Seagulls start learning to fly at around 45 days and remain with the nest for another three to four weeks. At this point, the sleep habits of the young seagull should match the habits of its parent.
Seagulls Do Not Sleep Through the Night
Seagulls are diurnal, which means they are more active during the day. However, they do not sleep through the entire night. Seagulls fly at night for a variety of reasons, including threats from predators and access to food.
Seagulls that live near big cities may use the bright lights to help scavenge for food. Seagulls may also suddenly awake from their slumber if a predator approaches. They then fly off to another spot to continue their rest.
Where Do Seagulls Sleep
Like many other birds, gulls are not choosy when looking for a place to sleep at night. Ideally, they look for spots to perch away from predators whilst staying sheltered from the elements.
One of the most popular spots for gulls to rest is on the sand bars and sandy shores next to the sea. After all, not many land-based predators will venture to these places.
You can also find gulls sleeping on the harder to reach areas of boats and other seaborne vessels. In fairer weather, the less accessible areas on the decks of boats make for perfect spots for gulls to rest undisturbed.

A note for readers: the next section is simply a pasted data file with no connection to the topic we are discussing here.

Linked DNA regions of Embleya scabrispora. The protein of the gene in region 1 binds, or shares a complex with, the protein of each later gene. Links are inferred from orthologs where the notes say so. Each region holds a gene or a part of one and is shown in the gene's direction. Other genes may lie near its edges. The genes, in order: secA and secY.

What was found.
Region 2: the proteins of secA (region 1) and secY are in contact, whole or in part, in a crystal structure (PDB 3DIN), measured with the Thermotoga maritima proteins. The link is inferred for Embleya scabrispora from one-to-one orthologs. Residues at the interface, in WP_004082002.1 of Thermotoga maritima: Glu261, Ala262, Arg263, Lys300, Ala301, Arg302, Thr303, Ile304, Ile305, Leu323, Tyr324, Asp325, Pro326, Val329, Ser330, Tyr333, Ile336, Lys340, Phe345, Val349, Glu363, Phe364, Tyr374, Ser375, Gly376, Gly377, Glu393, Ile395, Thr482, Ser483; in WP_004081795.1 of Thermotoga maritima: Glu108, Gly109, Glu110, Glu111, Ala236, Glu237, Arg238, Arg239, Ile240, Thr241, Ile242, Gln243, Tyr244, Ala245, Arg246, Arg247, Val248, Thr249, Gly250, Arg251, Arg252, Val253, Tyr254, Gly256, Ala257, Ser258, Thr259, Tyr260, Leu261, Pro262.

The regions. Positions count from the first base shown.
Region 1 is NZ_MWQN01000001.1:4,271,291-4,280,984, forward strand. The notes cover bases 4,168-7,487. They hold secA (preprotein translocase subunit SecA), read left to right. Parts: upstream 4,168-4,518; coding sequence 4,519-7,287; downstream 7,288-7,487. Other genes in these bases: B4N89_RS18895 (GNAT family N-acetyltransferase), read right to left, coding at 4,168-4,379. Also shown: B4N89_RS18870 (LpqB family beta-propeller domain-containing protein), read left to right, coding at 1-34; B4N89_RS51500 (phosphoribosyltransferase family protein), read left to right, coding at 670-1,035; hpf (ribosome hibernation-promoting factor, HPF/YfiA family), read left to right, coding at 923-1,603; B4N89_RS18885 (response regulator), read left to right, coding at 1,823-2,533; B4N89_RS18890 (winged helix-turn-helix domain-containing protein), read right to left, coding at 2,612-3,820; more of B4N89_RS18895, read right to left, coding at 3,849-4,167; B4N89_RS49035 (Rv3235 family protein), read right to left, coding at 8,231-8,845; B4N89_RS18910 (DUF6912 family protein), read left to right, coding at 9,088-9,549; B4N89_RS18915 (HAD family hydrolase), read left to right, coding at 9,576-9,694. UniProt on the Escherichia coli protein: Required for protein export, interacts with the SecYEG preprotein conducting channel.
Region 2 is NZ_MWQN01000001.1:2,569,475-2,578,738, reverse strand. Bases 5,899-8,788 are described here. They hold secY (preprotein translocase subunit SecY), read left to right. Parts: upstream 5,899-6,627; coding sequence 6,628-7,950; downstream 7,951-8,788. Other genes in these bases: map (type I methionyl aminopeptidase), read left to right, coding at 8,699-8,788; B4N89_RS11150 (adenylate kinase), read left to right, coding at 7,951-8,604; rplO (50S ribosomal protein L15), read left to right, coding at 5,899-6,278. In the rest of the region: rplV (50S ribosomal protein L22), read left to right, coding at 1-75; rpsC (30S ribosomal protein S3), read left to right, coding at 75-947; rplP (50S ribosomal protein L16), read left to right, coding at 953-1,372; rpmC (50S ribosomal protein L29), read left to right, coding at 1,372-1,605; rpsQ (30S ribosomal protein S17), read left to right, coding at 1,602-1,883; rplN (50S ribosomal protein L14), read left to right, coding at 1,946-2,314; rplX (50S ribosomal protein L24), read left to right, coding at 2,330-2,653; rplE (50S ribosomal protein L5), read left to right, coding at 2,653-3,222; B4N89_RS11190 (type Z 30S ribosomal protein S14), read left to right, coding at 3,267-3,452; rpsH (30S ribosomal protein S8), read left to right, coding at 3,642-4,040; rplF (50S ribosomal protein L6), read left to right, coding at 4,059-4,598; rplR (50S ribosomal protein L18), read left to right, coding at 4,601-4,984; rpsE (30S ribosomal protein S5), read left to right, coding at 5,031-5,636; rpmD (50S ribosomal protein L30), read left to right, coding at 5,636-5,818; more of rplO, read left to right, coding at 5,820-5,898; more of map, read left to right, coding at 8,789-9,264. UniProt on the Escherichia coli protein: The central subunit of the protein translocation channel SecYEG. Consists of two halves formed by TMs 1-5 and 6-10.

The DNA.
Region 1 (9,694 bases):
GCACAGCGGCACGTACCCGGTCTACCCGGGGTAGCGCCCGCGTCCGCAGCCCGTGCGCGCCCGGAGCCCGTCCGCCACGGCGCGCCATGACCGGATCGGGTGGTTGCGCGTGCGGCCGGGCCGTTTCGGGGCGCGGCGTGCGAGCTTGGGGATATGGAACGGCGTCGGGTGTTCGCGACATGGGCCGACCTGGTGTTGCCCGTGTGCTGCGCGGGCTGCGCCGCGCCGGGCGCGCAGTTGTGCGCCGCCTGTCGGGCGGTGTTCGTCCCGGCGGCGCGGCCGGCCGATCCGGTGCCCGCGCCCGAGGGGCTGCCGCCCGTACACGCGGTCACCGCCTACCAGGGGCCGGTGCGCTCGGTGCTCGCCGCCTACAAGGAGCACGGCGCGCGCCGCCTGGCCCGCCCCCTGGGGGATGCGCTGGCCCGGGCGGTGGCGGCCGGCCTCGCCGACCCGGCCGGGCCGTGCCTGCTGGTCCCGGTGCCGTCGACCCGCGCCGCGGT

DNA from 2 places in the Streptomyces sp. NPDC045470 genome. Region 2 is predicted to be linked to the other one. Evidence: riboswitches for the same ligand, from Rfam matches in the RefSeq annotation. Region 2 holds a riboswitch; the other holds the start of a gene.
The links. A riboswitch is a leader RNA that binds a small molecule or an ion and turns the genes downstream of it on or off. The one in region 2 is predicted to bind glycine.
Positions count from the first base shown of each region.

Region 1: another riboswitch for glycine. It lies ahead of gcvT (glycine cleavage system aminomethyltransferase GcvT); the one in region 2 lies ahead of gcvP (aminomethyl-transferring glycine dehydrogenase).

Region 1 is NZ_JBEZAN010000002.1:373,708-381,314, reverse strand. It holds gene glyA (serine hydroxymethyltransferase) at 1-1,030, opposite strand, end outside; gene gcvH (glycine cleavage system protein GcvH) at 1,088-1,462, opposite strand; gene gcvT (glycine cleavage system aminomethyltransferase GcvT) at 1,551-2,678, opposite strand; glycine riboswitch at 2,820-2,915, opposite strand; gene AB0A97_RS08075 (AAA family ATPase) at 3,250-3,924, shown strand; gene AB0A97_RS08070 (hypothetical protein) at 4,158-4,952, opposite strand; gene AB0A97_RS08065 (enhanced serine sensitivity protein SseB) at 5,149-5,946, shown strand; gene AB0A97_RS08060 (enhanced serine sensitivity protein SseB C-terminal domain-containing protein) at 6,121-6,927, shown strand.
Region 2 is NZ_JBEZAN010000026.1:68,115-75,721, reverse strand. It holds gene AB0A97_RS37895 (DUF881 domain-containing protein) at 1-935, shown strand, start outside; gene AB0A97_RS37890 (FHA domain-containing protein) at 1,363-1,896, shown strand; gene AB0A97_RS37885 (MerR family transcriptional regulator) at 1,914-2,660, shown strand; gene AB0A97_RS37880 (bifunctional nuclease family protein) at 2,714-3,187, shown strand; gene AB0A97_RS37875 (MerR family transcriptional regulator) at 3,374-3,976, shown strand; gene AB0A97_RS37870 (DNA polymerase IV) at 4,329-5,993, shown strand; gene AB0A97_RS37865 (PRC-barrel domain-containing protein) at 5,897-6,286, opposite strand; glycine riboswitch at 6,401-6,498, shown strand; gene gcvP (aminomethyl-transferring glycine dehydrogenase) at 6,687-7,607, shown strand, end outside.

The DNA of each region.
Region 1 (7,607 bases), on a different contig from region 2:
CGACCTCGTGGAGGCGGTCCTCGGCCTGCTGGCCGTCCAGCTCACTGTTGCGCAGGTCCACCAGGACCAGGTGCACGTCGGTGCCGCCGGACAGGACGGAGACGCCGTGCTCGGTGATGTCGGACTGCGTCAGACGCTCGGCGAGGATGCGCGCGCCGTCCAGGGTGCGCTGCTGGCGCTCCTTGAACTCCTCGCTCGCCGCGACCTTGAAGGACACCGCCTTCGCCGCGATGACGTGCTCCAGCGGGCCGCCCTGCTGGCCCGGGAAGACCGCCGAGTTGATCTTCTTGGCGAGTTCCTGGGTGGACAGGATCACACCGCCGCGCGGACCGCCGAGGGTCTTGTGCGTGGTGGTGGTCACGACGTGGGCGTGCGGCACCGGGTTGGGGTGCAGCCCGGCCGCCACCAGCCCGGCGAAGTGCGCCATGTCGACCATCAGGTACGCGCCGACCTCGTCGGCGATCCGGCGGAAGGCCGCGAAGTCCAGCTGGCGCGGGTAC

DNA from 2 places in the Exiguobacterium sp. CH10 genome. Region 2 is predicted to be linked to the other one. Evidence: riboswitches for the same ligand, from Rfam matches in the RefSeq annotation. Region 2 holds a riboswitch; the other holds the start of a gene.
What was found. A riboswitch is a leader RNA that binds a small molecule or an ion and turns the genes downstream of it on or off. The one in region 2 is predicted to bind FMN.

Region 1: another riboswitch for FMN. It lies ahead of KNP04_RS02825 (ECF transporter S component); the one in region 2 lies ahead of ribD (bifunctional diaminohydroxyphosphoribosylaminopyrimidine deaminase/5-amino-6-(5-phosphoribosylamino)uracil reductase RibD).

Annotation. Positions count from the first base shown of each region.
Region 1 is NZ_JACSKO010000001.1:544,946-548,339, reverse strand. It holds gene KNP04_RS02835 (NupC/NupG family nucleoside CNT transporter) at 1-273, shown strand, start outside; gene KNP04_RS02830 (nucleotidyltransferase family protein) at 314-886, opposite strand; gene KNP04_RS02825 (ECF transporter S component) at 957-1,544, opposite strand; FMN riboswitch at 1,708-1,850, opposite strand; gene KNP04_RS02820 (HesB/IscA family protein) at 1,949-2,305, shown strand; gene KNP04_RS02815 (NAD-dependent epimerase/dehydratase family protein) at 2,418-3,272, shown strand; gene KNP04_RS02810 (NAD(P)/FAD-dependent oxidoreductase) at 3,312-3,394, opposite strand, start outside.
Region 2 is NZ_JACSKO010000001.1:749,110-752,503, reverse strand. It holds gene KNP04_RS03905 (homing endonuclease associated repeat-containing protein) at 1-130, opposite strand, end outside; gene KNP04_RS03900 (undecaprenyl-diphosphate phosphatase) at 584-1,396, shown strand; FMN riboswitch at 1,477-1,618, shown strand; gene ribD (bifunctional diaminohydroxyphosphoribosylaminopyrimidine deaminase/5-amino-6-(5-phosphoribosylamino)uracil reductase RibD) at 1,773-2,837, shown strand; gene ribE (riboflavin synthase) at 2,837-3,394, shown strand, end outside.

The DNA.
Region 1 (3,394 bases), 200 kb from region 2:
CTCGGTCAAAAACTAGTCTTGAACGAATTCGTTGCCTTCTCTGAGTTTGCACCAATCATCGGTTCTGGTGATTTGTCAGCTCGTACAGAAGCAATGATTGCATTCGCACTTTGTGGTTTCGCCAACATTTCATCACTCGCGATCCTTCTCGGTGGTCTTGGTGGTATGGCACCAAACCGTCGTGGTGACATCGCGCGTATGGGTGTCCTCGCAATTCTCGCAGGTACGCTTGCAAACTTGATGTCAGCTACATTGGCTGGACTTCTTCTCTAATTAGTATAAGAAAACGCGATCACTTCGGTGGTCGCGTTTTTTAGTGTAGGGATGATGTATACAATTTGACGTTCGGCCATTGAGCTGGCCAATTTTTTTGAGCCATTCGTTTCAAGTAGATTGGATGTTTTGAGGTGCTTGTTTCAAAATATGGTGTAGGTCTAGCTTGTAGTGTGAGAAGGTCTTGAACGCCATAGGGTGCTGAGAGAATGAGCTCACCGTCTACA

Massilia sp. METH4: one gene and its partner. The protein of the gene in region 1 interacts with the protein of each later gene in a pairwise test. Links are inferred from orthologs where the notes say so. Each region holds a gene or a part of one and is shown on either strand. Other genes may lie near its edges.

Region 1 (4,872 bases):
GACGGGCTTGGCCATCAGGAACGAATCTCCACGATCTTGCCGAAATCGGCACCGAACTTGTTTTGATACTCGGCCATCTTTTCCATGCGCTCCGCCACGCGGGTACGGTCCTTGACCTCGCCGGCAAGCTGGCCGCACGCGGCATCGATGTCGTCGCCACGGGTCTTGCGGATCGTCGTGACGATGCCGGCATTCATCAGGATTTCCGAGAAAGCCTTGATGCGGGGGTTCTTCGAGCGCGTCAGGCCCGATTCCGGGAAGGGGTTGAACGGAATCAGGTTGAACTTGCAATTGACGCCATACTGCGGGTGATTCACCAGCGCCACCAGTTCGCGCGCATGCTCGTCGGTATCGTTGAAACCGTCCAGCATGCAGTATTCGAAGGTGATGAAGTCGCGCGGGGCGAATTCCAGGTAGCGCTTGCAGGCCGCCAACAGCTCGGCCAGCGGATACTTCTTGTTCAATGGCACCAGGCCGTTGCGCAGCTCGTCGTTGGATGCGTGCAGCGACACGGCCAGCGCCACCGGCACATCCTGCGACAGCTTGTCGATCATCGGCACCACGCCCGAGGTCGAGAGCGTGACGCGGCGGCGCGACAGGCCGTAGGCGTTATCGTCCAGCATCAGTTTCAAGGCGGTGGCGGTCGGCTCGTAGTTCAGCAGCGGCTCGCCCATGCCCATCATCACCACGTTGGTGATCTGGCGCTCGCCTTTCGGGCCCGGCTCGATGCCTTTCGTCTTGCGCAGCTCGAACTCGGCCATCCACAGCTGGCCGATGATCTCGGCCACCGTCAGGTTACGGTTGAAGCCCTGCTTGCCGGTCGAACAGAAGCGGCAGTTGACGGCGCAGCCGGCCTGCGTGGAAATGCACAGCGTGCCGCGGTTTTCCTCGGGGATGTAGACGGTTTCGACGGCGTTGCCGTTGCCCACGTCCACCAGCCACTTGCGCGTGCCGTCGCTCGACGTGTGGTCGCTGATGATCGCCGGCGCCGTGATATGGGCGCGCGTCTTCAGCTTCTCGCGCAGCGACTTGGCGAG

If you live in a city, you will probably find gulls resting on the outcrops, fixtures and fittings of many buildings. Gulls aren’t particular when it comes to man-made vs natural surroundings, so human buildings make for perfectly safe places for gulls to sleep away from danger.
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Most seagulls sleep standing up on rocks and other solid surfaces or float in the water. They rarely perch on tree branches, as their webbed feet cannot lock onto a branch.
Seagulls often turn their heads back and tuck their beaks into their feathers. As with many other species of birds, seagulls have soft down feathers for insulation.
Seagulls typically choose to sleep when there are no threats, such as predators or poor weather. Unfortunately, they are also early risers and known to wake up people who live near the ocean.